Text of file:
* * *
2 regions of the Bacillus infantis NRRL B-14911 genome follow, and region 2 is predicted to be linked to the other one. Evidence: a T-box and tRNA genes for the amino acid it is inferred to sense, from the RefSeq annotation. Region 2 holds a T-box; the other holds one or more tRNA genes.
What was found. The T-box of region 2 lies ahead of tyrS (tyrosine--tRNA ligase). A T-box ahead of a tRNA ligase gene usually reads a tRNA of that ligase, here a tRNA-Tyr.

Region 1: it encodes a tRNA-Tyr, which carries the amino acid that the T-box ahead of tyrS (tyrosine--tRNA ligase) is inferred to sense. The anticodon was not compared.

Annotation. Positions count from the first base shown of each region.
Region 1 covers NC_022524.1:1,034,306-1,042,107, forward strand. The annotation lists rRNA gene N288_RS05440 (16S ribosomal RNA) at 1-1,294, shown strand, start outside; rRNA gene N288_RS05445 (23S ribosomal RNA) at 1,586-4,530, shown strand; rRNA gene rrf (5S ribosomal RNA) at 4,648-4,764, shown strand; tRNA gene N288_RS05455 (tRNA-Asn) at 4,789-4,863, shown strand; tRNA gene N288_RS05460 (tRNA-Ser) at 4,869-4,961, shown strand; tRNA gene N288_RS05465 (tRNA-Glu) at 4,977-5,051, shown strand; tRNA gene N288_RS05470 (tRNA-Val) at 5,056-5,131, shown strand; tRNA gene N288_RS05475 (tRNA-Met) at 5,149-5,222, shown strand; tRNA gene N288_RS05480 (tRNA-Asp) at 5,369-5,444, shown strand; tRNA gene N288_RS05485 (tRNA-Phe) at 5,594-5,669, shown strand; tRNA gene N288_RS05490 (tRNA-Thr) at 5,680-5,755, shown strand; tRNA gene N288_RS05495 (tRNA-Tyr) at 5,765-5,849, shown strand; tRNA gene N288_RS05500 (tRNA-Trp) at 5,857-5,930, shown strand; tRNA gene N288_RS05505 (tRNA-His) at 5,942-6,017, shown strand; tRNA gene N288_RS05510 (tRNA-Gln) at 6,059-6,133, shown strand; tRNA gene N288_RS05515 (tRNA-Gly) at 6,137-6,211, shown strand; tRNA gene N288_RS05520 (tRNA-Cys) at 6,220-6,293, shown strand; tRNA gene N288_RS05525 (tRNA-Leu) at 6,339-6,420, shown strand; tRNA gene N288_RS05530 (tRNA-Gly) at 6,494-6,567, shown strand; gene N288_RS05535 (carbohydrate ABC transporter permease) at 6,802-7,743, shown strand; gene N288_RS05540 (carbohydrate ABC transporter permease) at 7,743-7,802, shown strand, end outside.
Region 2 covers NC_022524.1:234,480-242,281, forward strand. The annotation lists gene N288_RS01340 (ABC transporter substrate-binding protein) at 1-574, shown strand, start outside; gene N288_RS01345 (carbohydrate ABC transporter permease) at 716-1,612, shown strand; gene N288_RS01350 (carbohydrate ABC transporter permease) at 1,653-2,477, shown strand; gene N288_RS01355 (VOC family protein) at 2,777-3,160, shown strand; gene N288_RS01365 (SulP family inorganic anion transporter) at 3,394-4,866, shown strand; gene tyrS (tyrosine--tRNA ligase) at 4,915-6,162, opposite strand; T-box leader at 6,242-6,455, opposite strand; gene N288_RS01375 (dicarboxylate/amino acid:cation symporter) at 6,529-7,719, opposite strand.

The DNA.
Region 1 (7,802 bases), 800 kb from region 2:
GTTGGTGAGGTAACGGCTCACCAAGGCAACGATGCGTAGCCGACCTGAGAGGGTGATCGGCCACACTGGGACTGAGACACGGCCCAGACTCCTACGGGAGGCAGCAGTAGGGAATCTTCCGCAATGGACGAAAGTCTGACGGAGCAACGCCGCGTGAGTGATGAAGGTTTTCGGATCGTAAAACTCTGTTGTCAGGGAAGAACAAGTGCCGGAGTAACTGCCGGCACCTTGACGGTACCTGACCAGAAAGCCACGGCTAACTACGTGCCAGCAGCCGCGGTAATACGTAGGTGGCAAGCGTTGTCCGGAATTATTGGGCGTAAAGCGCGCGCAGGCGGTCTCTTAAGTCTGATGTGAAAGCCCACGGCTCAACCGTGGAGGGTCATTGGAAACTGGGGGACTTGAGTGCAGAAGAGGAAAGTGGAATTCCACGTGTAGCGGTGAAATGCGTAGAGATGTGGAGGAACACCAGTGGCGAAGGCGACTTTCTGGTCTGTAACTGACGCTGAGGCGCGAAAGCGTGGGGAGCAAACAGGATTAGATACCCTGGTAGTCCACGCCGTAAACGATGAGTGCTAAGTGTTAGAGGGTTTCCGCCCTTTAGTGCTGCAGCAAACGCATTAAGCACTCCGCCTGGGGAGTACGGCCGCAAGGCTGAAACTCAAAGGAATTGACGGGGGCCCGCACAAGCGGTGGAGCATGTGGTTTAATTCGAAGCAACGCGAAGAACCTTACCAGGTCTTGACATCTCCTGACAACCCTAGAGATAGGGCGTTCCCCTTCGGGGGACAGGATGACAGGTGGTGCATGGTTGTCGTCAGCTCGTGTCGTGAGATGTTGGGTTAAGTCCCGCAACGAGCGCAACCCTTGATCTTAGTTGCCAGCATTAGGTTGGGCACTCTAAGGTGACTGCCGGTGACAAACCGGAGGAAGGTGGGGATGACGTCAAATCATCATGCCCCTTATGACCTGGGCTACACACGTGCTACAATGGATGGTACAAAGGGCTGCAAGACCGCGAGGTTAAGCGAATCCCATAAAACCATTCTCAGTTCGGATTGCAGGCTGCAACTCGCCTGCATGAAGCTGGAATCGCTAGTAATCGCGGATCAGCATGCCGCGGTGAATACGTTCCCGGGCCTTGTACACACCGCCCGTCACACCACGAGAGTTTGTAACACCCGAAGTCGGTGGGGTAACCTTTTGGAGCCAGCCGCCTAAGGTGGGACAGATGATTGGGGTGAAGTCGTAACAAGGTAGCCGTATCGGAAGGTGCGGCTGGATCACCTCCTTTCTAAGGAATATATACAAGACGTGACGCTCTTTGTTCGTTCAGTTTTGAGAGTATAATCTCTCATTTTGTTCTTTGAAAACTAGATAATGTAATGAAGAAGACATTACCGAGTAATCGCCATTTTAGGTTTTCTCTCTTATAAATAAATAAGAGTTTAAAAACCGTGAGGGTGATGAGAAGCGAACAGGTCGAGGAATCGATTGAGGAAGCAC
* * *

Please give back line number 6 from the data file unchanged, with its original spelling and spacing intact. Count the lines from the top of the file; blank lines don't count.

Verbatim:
Region 2 covers NC_022524.1:234,480-242,281, forward strand. The annotation lists gene N288_RS01340 (ABC transporter substrate-binding protein) at 1-574, shown strand, start outside; gene N288_RS01345 (carbohydrate ABC transporter permease) at 716-1,612, shown strand; gene N288_RS01350 (carbohydrate ABC transporter permease) at 1,653-2,477, shown strand; gene N288_RS01355 (VOC family protein) at 2,777-3,160, shown strand; gene N288_RS01365 (SulP family inorganic anion transporter) at 3,394-4,866, shown strand; gene tyrS (tyrosine--tRNA ligase) at 4,915-6,162, opposite strand; T-box leader at 6,242-6,455, opposite strand; gene N288_RS01375 (dicarboxylate/amino acid:cation symporter) at 6,529-7,719, opposite strand.